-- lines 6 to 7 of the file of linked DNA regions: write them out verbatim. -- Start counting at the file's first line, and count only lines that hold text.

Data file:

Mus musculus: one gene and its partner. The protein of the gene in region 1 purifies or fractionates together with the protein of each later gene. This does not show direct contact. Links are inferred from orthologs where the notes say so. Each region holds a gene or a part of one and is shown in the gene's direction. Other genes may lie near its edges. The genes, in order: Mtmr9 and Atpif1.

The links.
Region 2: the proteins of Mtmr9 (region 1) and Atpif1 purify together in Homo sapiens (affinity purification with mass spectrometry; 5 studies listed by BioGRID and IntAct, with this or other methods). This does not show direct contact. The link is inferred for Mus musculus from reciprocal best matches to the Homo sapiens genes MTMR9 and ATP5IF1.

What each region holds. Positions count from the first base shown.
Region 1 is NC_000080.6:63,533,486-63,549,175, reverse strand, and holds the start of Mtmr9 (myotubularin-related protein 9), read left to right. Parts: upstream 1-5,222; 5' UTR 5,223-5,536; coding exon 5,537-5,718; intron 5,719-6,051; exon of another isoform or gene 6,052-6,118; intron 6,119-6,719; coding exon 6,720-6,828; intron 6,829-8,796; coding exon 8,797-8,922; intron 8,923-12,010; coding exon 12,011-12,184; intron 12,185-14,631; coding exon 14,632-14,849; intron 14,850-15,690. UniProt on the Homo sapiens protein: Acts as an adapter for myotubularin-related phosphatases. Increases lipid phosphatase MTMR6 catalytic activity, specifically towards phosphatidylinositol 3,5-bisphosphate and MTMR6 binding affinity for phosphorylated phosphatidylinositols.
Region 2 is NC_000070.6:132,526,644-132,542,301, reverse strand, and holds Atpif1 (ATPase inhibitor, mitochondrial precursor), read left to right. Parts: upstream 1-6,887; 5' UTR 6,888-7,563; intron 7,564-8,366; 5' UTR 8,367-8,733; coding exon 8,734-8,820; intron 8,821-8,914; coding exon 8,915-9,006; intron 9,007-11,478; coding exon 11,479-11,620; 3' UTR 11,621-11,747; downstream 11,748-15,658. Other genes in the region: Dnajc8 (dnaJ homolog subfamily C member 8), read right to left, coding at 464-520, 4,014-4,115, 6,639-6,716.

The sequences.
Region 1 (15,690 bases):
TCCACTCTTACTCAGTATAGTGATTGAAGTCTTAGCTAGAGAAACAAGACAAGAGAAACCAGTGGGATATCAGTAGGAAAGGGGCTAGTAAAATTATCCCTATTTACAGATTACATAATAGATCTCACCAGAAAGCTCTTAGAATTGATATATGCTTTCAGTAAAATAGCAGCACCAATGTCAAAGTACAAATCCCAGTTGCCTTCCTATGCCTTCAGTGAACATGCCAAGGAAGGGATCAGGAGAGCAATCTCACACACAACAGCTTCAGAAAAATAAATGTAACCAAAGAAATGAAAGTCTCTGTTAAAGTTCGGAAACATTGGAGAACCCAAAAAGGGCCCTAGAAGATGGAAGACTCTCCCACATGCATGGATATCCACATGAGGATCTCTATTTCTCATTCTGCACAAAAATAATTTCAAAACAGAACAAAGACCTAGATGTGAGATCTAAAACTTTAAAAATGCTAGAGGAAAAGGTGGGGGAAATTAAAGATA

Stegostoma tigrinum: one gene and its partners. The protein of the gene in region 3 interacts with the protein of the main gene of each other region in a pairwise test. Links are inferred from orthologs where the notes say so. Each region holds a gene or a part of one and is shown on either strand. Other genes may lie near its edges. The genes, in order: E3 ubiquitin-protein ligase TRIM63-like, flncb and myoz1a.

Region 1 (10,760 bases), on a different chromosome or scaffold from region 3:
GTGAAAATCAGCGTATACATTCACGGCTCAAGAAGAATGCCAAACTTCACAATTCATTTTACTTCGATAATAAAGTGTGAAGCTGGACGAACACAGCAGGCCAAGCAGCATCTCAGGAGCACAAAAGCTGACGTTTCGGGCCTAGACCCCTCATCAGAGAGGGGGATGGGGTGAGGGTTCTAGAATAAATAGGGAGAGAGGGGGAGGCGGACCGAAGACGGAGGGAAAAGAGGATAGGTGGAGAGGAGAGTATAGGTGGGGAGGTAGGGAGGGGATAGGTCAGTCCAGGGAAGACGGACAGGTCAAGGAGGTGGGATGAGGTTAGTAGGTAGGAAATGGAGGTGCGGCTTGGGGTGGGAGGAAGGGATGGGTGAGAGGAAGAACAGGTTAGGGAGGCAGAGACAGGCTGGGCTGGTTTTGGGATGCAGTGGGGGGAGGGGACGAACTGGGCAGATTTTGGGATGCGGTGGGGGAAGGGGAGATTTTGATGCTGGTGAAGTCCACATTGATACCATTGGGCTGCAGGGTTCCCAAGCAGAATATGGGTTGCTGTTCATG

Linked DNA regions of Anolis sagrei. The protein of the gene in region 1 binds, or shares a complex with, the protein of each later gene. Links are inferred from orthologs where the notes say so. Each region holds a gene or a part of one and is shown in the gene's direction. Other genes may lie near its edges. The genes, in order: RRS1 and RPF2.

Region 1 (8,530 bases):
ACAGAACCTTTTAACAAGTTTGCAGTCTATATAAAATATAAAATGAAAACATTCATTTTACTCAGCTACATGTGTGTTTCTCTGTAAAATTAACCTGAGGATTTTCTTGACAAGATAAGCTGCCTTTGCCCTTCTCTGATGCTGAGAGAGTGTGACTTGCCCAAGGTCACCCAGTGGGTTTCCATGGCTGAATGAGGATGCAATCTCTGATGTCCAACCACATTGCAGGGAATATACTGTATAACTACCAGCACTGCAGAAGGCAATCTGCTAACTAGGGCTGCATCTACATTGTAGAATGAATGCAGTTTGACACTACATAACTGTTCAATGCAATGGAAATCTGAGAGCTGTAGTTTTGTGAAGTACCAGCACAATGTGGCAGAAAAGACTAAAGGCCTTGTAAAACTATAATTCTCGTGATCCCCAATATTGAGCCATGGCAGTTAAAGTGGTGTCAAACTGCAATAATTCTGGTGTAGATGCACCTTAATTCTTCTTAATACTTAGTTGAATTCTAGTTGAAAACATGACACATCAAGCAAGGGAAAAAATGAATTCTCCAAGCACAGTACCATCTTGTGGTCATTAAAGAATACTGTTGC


Region 2 is NC_000070.6:132,526,644-132,542,301, reverse strand, and holds Atpif1 (ATPase inhibitor, mitochondrial precursor), read left to right. Parts: upstream 1-6,887; 5' UTR 6,888-7,563; intron 7,564-8,366; 5' UTR 8,367-8,733; coding exon 8,734-8,820; intron 8,821-8,914; coding exon 8,915-9,006; intron 9,007-11,478; coding exon 11,479-11,620; 3' UTR 11,621-11,747; downstream 11,748-15,658. Other genes in the region: Dnajc8 (dnaJ homolog subfamily C member 8), read right to left, coding at 464-520, 4,014-4,115, 6,639-6,716.

The sequences.